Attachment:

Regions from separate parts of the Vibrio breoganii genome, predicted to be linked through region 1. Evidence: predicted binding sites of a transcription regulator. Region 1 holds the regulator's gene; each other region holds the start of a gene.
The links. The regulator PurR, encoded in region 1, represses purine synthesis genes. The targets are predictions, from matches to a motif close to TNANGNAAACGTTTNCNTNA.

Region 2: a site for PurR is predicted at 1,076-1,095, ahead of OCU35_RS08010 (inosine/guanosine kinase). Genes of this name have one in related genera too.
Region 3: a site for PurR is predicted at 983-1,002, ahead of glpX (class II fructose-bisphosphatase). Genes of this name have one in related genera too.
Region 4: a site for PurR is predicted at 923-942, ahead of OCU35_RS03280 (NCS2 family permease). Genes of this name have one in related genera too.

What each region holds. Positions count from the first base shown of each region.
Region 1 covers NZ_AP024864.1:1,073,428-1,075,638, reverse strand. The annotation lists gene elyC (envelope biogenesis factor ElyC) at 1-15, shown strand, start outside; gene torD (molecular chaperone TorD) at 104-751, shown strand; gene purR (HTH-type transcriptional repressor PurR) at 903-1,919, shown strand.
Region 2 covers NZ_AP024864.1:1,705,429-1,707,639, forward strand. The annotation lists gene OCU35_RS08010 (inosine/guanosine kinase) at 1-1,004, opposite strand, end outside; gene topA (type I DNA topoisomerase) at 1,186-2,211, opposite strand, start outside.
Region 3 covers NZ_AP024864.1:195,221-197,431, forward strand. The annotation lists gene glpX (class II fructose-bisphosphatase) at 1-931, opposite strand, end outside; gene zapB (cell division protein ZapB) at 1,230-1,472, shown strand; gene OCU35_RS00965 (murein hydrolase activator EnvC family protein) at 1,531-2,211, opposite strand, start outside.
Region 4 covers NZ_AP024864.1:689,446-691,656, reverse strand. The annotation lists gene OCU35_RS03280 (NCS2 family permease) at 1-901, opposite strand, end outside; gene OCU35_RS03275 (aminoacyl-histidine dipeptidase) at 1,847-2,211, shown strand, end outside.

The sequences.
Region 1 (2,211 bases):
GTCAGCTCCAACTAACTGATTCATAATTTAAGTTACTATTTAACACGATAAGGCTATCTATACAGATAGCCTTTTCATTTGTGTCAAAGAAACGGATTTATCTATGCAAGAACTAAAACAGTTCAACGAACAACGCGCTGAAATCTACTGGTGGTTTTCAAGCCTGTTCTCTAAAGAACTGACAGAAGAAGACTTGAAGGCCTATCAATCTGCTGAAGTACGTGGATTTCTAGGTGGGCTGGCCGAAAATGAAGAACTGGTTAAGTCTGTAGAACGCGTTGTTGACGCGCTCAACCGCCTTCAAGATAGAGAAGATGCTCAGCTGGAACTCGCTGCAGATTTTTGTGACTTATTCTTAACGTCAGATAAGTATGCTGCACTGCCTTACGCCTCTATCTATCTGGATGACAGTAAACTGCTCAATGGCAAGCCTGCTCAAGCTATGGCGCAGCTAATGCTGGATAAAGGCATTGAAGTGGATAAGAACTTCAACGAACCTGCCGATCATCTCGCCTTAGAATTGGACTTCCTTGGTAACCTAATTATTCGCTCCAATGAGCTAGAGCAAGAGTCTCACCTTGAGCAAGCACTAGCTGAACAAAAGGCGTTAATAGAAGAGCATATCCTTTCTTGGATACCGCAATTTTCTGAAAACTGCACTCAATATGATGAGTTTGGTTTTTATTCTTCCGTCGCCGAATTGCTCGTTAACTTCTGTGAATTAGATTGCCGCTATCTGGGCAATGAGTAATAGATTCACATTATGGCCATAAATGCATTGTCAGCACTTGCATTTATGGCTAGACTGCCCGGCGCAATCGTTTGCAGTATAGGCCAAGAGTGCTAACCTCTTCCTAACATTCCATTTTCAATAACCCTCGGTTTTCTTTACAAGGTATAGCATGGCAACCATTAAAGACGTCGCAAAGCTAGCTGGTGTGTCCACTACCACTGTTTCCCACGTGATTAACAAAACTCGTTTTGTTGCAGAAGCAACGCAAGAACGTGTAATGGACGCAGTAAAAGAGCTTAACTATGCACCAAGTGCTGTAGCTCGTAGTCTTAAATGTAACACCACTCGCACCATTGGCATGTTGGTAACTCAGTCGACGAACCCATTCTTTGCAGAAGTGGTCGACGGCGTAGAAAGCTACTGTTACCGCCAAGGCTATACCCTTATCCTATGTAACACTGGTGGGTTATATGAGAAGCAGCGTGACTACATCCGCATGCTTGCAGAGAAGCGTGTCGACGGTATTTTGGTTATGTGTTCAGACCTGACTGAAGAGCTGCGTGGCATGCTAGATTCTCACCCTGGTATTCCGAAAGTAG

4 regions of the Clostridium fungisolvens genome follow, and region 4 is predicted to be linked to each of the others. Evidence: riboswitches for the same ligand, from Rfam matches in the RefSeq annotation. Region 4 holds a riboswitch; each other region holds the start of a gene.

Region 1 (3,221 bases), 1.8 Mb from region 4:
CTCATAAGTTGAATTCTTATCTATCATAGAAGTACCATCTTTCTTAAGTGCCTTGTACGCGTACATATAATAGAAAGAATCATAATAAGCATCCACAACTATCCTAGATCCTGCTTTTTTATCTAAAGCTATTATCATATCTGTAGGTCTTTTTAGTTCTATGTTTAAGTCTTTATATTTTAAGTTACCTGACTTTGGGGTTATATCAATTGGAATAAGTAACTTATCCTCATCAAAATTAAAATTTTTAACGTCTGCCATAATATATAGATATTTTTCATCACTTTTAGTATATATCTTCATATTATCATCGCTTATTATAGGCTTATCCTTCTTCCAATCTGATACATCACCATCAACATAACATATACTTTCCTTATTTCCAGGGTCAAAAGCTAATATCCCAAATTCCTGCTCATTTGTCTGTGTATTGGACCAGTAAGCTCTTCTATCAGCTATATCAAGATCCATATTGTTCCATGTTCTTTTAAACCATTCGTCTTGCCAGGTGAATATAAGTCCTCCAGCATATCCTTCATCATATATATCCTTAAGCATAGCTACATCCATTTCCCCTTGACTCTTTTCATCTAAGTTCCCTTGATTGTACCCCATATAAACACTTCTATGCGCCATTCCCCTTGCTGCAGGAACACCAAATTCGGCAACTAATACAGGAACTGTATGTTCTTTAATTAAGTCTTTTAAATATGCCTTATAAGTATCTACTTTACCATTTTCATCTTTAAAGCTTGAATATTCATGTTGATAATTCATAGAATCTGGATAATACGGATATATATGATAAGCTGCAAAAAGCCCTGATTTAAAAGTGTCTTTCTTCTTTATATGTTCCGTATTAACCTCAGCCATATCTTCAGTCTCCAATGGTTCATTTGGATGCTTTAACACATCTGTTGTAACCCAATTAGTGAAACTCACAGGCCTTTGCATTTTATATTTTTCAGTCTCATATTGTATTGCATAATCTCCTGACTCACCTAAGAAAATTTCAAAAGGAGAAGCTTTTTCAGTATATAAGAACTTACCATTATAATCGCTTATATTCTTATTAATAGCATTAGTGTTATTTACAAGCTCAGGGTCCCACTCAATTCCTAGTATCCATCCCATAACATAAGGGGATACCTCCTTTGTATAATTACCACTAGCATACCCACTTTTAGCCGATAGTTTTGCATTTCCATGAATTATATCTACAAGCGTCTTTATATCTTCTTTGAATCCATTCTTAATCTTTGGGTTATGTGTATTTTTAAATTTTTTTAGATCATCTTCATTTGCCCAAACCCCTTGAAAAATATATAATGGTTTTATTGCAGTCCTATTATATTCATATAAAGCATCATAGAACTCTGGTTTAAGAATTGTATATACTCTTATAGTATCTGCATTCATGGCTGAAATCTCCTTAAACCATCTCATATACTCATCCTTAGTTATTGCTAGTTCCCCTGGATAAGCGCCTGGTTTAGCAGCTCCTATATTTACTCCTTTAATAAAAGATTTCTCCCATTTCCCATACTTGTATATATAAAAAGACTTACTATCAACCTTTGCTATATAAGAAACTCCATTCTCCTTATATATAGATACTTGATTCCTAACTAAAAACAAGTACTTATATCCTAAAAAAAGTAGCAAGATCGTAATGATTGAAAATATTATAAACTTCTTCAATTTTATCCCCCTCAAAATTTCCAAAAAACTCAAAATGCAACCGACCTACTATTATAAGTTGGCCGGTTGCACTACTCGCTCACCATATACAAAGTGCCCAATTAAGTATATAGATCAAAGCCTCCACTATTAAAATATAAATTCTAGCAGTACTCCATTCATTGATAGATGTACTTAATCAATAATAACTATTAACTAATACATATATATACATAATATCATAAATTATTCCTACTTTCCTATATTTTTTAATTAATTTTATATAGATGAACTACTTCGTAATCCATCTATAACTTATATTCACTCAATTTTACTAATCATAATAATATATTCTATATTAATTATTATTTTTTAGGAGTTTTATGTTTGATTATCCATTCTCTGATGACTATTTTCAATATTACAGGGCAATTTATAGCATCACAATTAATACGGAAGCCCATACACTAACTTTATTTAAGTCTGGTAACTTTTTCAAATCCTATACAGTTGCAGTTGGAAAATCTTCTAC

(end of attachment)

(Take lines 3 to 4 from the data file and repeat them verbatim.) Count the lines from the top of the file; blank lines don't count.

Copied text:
Region 2: a site for PurR is predicted at 1,076-1,095, ahead of OCU35_RS08010 (inosine/guanosine kinase). Genes of this name have one in related genera too.
Region 3: a site for PurR is predicted at 983-1,002, ahead of glpX (class II fructose-bisphosphatase). Genes of this name have one in related genera too.